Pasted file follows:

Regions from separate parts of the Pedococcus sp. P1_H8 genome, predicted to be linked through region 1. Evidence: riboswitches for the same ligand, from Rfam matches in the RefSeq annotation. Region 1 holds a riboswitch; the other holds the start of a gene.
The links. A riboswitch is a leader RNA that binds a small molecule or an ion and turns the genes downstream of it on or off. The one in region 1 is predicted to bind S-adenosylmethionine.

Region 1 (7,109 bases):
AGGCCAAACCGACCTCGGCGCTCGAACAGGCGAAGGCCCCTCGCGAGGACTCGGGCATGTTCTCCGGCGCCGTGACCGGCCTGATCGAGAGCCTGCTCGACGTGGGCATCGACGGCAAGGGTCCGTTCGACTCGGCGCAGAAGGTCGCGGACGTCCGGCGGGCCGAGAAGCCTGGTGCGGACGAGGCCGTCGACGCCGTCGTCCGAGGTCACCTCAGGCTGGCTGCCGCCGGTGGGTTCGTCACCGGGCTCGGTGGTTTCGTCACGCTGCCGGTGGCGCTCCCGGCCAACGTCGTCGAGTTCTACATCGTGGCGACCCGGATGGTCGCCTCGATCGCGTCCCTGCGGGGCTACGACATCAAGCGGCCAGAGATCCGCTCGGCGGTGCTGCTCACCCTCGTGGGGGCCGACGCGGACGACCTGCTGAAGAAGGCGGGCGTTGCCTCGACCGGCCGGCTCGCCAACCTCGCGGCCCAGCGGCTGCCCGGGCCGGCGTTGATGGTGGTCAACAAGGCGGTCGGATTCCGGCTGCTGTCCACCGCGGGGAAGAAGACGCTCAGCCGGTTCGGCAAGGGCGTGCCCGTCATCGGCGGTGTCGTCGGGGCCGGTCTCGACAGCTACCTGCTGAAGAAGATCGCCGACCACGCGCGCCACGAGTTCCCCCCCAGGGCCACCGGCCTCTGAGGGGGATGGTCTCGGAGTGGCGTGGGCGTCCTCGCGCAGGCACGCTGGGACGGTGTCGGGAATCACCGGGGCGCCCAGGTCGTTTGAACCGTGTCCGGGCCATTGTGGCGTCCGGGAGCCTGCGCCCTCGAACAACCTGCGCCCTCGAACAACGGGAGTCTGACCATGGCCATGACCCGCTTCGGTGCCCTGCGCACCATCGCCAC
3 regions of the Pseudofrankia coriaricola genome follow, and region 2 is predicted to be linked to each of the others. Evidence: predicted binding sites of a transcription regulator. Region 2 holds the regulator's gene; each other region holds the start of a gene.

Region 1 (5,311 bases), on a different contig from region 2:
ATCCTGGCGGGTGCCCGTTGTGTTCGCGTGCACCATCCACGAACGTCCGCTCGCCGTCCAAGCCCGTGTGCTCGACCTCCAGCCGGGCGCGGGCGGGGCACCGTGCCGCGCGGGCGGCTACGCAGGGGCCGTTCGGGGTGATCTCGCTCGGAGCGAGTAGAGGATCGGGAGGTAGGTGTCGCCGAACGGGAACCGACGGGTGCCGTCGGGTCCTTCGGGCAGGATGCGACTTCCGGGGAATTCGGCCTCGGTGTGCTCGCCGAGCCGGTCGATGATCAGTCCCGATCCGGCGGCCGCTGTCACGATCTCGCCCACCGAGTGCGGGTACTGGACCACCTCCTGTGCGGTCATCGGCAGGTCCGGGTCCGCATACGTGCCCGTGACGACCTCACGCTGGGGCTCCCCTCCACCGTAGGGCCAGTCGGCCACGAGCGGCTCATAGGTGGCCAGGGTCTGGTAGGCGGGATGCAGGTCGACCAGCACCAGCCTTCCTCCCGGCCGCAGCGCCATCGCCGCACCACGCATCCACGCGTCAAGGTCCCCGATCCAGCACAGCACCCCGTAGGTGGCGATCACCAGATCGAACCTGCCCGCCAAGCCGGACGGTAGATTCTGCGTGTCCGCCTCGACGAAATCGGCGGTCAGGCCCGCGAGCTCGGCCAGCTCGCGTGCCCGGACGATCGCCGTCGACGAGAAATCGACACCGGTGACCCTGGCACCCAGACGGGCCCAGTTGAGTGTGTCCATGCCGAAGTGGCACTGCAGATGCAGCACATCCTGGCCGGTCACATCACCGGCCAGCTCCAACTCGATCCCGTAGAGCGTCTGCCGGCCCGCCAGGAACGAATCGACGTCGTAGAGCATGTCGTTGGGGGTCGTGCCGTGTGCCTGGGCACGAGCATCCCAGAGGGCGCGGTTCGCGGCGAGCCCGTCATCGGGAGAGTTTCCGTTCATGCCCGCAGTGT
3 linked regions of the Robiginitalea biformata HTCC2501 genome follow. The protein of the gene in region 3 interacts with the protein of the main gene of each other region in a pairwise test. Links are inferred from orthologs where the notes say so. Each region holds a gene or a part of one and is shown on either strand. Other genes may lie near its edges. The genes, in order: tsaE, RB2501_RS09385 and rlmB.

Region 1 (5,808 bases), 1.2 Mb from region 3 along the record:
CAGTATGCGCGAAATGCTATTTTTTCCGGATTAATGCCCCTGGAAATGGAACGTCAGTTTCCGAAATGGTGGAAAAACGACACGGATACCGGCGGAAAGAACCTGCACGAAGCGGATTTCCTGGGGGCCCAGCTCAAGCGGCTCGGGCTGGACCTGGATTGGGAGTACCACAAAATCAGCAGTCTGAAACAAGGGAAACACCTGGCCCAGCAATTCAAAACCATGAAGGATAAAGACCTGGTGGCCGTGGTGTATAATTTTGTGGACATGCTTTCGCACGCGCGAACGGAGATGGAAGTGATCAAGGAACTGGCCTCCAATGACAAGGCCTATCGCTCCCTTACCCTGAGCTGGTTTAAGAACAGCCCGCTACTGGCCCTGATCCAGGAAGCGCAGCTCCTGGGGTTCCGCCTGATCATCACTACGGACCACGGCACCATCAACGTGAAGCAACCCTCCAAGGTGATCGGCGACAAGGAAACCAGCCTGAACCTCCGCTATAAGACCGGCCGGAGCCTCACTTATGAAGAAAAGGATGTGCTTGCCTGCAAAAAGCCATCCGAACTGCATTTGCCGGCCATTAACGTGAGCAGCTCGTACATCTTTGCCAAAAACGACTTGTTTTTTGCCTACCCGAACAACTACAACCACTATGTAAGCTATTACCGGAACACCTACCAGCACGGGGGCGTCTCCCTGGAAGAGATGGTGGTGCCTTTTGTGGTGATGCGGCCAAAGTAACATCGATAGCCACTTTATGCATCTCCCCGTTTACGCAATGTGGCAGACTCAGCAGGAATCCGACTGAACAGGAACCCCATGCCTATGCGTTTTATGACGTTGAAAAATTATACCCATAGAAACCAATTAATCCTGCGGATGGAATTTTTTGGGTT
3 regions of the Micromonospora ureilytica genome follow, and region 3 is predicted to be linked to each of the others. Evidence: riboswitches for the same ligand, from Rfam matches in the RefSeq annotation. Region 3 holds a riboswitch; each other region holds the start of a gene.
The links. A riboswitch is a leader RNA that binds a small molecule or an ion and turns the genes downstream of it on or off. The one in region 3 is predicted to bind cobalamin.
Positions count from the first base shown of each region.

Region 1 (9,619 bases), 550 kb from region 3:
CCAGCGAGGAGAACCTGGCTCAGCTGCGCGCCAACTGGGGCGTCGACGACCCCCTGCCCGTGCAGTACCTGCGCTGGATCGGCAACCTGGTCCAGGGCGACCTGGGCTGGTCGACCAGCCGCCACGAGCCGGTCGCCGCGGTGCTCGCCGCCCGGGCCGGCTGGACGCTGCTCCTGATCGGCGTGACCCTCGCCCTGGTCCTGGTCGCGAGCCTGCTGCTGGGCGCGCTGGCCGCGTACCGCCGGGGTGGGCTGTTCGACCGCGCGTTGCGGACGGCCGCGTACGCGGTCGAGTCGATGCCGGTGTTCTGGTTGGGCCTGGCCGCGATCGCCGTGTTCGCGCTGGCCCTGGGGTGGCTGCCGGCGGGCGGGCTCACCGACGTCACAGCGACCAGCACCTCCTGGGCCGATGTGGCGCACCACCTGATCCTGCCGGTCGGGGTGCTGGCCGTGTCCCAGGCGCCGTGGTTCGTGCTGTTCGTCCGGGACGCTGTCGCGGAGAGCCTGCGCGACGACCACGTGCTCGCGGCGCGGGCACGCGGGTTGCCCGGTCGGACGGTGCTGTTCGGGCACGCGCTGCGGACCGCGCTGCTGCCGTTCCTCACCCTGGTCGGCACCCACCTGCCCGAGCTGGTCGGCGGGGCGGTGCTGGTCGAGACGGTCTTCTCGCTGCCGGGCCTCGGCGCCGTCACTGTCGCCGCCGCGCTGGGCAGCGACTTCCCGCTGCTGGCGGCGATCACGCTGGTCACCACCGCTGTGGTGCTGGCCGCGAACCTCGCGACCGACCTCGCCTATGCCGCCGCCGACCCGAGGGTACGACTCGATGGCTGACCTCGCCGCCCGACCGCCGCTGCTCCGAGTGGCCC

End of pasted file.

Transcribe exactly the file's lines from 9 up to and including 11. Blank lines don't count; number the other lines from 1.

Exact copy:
Region 1 (5,808 bases), 1.2 Mb from region 3 along the record:
CAGTATGCGCGAAATGCTATTTTTTCCGGATTAATGCCCCTGGAAATGGAACGTCAGTTTCCGAAATGGTGGAAAAACGACACGGATACCGGCGGAAAGAACCTGCACGAAGCGGATTTCCTGGGGGCCCAGCTCAAGCGGCTCGGGCTGGACCTGGATTGGGAGTACCACAAAATCAGCAGTCTGAAACAAGGGAAACACCTGGCCCAGCAATTCAAAACCATGAAGGATAAAGACCTGGTGGCCGTGGTGTATAATTTTGTGGACATGCTTTCGCACGCGCGAACGGAGATGGAAGTGATCAAGGAACTGGCCTCCAATGACAAGGCCTATCGCTCCCTTACCCTGAGCTGGTTTAAGAACAGCCCGCTACTGGCCCTGATCCAGGAAGCGCAGCTCCTGGGGTTCCGCCTGATCATCACTACGGACCACGGCACCATCAACGTGAAGCAACCCTCCAAGGTGATCGGCGACAAGGAAACCAGCCTGAACCTCCGCTATAAGACCGGCCGGAGCCTCACTTATGAAGAAAAGGATGTGCTTGCCTGCAAAAAGCCATCCGAACTGCATTTGCCGGCCATTAACGTGAGCAGCTCGTACATCTTTGCCAAAAACGACTTGTTTTTTGCCTACCCGAACAACTACAACCACTATGTAAGCTATTACCGGAACACCTACCAGCACGGGGGCGTCTCCCTGGAAGAGATGGTGGTGCCTTTTGTGGTGATGCGGCCAAAGTAACATCGATAGCCACTTTATGCATCTCCCCGTTTACGCAATGTGGCAGACTCAGCAGGAATCCGACTGAACAGGAACCCCATGCCTATGCGTTTTATGACGTTGAAAAATTATACCCATAGAAACCAATTAATCCTGCGGATGGAATTTTTTGGGTT
3 regions of the Micromonospora ureilytica genome follow, and region 3 is predicted to be linked to each of the others. Evidence: riboswitches for the same ligand, from Rfam matches in the RefSeq annotation. Region 3 holds a riboswitch; each other region holds the start of a gene.